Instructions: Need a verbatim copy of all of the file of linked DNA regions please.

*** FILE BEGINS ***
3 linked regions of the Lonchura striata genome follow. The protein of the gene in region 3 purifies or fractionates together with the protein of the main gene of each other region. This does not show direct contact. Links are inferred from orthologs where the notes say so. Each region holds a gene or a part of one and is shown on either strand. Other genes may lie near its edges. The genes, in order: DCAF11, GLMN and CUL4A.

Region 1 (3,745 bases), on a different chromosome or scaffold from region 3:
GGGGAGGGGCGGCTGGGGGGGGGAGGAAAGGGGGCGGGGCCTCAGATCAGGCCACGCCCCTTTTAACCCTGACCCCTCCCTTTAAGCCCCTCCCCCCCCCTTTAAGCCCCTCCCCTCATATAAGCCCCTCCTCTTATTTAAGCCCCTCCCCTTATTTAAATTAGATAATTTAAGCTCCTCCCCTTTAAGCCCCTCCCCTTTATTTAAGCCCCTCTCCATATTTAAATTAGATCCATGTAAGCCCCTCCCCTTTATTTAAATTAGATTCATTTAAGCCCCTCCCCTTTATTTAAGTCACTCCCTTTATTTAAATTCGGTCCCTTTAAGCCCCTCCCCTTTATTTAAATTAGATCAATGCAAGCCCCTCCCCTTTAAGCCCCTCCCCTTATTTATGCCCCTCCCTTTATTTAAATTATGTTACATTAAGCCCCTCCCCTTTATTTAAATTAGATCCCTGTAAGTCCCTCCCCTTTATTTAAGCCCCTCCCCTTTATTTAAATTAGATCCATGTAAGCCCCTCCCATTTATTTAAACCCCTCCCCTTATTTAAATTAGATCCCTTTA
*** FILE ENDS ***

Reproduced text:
3 linked regions of the Lonchura striata genome follow. The protein of the gene in region 3 purifies or fractionates together with the protein of the main gene of each other region. This does not show direct contact. Links are inferred from orthologs where the notes say so. Each region holds a gene or a part of one and is shown on either strand. Other genes may lie near its edges. The genes, in order: DCAF11, GLMN and CUL4A.

Region 1 (3,745 bases), on a different chromosome or scaffold from region 3:
GGGGAGGGGCGGCTGGGGGGGGGAGGAAAGGGGGCGGGGCCTCAGATCAGGCCACGCCCCTTTTAACCCTGACCCCTCCCTTTAAGCCCCTCCCCCCCCCTTTAAGCCCCTCCCCTCATATAAGCCCCTCCTCTTATTTAAGCCCCTCCCCTTATTTAAATTAGATAATTTAAGCTCCTCCCCTTTAAGCCCCTCCCCTTTATTTAAGCCCCTCTCCATATTTAAATTAGATCCATGTAAGCCCCTCCCCTTTATTTAAATTAGATTCATTTAAGCCCCTCCCCTTTATTTAAGTCACTCCCTTTATTTAAATTCGGTCCCTTTAAGCCCCTCCCCTTTATTTAAATTAGATCAATGCAAGCCCCTCCCCTTTAAGCCCCTCCCCTTATTTATGCCCCTCCCTTTATTTAAATTATGTTACATTAAGCCCCTCCCCTTTATTTAAATTAGATCCCTGTAAGTCCCTCCCCTTTATTTAAGCCCCTCCCCTTTATTTAAATTAGATCCATGTAAGCCCCTCCCATTTATTTAAACCCCTCCCCTTATTTAAATTAGATCCCTTTA